Berlin-based singer-songwriter Alice Phoebe Lou’s life was turned upside down in 2022 when she had to move back to her home country South Africa, and while the move was jarring, it inspired her fifth album Shelter, released on July 7, 2023. Lou released her debut album Orbit in 2016 to critical acclaim, the collection skyrocketing her career to worldwide tours and over a million monthly Spotify listeners. At her new place, both literally and figuratively, Lou has spent the past year reflecting on what it really means to have a home, and the result came in a nine-track album covering life, new experiences, and self-love.
Shelter opens with “Angel,” a beautifully simple track that showcases Lou’s delicate, yet dreamy, voice. The following song, “Shelter,” amps up the pace a bit more, but retains the lightness of Lou’s sound. As she sings about changing her life so its centered around her instead of others, she says, “Gonna take shelter, gonna run for cover, yeah/With only myself looking out for me/I’m done seeing what everyone else sees in me/I just have to feel it for myself.”
“Open My Door,” the third song on Shelter, maintains the dreamy, jazz atmosphere of Lou’s style, but incorporates harder piano chords and synth-ed-out beats to describe her new phase in life, one where she’s gaining control over her own narrative. In an almost self-pep-talk style, she sings, “It’s such a new kind of living/I’m picking myself up off the carpet/I’m running my hands over my body/I’m back on land, welcome to your life, Alice.”
“Lose My Head” and “Halo,” the fourth and sixth tracks respectively, utilize lively acoustic guitar strums and quicker drum pounds to create a more upbeat feel. “Halo” delves into the idea of feeling more secure in yourself: “And I don’t need anybody/I’ll go out walking, clear my head/Haven’t done much talking since I landed in this funny heaven/It’s a little lonely, but I don’t mind.” Like flowers blooming after a harsh winter, these two songs mix together Lou’s signature light feeling with summer-like bliss and idealism.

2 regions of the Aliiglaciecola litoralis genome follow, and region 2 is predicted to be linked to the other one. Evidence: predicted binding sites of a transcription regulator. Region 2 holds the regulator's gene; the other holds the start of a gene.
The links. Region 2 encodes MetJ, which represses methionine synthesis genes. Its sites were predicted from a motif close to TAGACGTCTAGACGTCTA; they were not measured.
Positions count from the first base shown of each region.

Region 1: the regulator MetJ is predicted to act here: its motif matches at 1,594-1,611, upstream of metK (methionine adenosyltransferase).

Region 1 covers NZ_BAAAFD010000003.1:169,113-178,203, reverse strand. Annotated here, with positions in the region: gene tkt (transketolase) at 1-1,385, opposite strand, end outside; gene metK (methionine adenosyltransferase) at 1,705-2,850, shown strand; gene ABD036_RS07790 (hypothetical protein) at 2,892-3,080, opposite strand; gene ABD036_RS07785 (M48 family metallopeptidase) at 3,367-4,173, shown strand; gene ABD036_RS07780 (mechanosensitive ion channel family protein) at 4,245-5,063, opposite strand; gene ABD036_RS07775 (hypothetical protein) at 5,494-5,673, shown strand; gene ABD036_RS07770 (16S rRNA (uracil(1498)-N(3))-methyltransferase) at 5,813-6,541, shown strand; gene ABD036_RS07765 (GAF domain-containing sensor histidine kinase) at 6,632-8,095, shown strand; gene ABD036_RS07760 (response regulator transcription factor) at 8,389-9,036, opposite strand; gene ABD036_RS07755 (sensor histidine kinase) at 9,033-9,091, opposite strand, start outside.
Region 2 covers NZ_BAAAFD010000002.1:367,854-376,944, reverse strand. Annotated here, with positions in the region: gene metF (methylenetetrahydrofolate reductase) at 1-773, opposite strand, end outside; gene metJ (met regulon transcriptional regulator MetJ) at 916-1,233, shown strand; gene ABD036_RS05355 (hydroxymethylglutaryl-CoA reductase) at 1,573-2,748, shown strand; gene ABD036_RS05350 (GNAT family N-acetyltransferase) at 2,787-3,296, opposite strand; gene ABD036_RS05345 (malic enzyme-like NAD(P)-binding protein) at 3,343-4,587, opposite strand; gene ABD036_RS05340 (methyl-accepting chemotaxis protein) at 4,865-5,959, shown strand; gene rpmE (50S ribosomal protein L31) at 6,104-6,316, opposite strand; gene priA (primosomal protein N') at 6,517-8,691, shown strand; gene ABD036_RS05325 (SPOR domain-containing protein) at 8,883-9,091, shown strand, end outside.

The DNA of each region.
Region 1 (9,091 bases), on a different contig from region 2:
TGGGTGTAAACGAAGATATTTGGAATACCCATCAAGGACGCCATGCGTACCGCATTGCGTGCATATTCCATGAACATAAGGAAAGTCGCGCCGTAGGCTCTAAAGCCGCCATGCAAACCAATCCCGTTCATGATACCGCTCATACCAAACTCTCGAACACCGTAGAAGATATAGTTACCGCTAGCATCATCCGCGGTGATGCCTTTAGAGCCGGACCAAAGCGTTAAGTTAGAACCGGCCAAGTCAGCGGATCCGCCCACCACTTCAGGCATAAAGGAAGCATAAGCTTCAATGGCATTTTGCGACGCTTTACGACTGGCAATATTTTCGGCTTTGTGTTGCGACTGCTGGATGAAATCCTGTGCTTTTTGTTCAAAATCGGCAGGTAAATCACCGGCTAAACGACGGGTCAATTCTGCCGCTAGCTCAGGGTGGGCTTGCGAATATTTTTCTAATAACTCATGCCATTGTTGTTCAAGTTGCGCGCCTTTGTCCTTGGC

The eighth song “Hammer” draws in the soft piano styles of the late 50s, with Lou harmonizing each lyric to the simple piano and acoustic guitar instrumentals. Shelter concludes with “My Girl,” a sweet but powerful song delving into the world’s patriarchal structure, and the need for women to support one another. “That bite as you fight for your body to be nobody’s but yours/Your body’s, nobody’s but yours/Sharpen your claws, my girl/Learn to love your flaws, my girl.”
Despite the dramatic life changes Alice Phoebe Lou underwent in the past year, she was able to transform every complicated feeling into a blissful, yet impactful, nine tracks on Shelter, each song reminding listeners — and herself — that a home is rarely one place, but rather your attitude towards where you are.